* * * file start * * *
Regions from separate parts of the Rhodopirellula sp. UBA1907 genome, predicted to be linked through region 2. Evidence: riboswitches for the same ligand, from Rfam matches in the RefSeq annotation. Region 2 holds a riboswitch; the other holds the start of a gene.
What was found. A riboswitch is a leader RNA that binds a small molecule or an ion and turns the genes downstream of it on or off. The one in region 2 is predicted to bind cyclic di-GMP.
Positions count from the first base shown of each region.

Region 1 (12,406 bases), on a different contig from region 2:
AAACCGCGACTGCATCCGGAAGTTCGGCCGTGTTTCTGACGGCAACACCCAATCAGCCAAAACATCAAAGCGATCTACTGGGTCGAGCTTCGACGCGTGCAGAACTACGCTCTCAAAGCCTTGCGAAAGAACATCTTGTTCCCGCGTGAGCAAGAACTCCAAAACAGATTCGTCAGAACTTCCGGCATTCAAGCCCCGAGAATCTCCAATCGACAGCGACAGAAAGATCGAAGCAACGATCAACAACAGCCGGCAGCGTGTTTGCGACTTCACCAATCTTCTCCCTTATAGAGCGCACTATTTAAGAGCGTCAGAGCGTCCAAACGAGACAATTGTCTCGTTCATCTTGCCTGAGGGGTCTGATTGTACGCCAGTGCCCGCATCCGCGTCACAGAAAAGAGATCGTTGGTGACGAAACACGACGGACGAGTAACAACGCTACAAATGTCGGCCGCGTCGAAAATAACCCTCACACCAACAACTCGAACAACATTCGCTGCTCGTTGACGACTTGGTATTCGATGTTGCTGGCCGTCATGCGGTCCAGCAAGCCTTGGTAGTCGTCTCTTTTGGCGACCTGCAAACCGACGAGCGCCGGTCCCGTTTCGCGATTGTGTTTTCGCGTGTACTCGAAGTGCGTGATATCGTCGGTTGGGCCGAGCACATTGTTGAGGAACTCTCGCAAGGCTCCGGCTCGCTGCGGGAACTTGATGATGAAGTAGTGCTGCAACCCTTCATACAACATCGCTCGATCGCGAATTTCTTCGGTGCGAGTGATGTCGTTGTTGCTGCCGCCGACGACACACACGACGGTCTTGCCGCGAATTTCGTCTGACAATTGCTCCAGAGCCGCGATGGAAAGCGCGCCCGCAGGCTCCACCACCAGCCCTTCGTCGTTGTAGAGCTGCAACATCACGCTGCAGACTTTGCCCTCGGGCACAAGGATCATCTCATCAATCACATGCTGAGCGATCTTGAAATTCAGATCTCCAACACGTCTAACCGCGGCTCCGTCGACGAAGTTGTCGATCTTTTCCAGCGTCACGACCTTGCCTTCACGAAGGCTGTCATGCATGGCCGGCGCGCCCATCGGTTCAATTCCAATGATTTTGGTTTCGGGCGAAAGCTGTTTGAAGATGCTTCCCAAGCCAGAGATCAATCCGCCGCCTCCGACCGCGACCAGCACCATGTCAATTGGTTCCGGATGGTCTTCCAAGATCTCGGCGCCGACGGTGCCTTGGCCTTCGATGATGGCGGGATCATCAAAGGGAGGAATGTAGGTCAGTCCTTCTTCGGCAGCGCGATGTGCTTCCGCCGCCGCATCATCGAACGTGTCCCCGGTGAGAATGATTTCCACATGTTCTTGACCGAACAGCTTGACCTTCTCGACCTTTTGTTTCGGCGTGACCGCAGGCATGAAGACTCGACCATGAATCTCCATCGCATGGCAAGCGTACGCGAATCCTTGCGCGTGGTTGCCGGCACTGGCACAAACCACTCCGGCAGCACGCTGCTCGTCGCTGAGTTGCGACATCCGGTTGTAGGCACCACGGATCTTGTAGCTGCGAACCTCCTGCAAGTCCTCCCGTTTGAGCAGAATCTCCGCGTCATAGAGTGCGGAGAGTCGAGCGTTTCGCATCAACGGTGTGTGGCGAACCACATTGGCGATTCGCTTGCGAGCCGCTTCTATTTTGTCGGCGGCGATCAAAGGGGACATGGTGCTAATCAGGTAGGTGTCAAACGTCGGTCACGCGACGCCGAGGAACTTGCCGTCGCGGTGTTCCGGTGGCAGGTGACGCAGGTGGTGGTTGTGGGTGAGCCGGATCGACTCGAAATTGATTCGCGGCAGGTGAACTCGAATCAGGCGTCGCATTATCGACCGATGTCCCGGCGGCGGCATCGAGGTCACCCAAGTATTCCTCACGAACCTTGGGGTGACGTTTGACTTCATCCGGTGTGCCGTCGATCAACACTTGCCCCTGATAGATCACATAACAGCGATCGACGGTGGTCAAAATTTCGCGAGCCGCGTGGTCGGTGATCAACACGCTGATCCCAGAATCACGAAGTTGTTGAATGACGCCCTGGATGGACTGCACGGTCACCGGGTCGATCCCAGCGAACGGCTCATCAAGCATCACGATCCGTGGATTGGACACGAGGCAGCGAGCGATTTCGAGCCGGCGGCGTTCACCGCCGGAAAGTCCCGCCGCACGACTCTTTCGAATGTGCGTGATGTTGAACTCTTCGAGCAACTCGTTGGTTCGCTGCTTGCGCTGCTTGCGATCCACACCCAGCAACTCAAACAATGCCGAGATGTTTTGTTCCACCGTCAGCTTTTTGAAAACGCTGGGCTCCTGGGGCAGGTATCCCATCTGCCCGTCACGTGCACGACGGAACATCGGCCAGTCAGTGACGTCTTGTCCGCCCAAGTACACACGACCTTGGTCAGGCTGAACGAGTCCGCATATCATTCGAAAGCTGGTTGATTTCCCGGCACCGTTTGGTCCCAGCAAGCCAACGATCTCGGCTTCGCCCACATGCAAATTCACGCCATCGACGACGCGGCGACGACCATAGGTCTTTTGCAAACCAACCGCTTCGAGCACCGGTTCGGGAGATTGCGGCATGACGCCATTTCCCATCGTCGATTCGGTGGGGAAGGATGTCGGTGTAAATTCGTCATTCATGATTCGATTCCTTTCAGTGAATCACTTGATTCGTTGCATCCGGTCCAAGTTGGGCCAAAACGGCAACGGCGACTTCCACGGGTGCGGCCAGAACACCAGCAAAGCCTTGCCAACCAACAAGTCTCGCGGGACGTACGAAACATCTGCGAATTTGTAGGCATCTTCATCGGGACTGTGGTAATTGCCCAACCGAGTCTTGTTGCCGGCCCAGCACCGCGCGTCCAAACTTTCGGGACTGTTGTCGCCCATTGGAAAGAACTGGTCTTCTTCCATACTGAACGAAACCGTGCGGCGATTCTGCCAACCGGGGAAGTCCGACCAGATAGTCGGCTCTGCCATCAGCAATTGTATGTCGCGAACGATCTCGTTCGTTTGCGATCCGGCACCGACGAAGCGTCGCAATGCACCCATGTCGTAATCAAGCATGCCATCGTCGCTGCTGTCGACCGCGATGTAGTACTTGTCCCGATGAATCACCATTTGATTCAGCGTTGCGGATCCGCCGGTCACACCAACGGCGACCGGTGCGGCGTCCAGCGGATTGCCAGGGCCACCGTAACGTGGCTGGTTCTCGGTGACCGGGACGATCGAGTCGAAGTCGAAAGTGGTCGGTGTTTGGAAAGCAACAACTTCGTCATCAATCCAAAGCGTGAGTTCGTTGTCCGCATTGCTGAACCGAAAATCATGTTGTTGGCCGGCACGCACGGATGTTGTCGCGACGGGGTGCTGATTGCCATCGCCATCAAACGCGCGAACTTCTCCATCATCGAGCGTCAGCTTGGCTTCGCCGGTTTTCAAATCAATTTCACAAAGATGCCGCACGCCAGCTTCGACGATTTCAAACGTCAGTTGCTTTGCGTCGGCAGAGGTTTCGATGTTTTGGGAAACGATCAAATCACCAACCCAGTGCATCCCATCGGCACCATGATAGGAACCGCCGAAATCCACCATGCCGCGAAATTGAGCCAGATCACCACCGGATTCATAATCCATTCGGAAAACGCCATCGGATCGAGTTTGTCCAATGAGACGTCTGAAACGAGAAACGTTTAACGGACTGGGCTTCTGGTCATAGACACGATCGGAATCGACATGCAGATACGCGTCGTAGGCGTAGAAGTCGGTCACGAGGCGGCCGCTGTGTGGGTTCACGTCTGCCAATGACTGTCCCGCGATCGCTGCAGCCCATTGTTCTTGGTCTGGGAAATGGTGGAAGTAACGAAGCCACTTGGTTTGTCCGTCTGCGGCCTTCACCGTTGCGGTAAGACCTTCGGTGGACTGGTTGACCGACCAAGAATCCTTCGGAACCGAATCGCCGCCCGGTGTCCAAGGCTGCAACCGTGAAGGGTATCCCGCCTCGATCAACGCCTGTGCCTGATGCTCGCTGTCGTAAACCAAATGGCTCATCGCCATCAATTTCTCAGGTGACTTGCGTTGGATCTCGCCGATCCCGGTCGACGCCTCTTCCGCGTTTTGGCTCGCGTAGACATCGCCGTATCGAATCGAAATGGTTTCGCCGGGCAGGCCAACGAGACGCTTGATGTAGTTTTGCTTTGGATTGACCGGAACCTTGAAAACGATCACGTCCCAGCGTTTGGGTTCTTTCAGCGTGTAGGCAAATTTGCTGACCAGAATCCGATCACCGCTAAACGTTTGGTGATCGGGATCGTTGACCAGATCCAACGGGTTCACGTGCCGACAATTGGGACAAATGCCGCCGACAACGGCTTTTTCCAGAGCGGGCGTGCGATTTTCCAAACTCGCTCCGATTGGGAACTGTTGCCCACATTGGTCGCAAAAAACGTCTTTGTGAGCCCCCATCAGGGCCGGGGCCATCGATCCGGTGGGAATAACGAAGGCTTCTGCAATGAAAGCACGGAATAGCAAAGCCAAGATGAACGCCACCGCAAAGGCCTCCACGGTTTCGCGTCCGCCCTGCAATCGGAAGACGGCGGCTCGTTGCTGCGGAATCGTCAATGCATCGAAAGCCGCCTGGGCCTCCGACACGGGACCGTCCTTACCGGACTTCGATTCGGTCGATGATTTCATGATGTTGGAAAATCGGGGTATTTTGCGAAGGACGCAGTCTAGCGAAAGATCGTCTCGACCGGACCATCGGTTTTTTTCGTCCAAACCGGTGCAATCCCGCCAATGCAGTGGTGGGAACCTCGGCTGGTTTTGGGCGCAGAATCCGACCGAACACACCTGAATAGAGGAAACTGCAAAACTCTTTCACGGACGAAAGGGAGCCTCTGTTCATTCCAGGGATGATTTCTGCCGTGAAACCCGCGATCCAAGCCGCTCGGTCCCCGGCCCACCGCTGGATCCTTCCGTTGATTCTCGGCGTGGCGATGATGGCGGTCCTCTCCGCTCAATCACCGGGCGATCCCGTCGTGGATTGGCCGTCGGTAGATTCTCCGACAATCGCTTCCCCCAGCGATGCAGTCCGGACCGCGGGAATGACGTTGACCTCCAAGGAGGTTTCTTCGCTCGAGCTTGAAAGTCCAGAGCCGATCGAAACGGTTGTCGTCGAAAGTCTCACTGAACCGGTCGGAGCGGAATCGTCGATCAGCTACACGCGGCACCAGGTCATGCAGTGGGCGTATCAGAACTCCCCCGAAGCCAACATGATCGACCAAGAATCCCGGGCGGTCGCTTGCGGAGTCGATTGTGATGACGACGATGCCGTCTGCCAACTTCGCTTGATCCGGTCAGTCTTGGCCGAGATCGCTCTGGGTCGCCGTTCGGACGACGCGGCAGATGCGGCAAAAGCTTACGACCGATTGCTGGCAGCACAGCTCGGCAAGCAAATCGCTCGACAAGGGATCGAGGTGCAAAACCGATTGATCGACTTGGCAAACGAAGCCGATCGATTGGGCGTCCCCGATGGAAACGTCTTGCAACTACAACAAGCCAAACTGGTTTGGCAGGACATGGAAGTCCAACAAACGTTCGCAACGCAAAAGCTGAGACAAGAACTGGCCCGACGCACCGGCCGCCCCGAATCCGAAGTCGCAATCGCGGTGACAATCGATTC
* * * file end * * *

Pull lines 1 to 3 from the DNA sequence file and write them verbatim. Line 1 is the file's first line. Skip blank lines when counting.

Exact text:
Regions from separate parts of the Rhodopirellula sp. UBA1907 genome, predicted to be linked through region 2. Evidence: riboswitches for the same ligand, from Rfam matches in the RefSeq annotation. Region 2 holds a riboswitch; the other holds the start of a gene.
What was found. A riboswitch is a leader RNA that binds a small molecule or an ion and turns the genes downstream of it on or off. The one in region 2 is predicted to bind cyclic di-GMP.
Positions count from the first base shown of each region.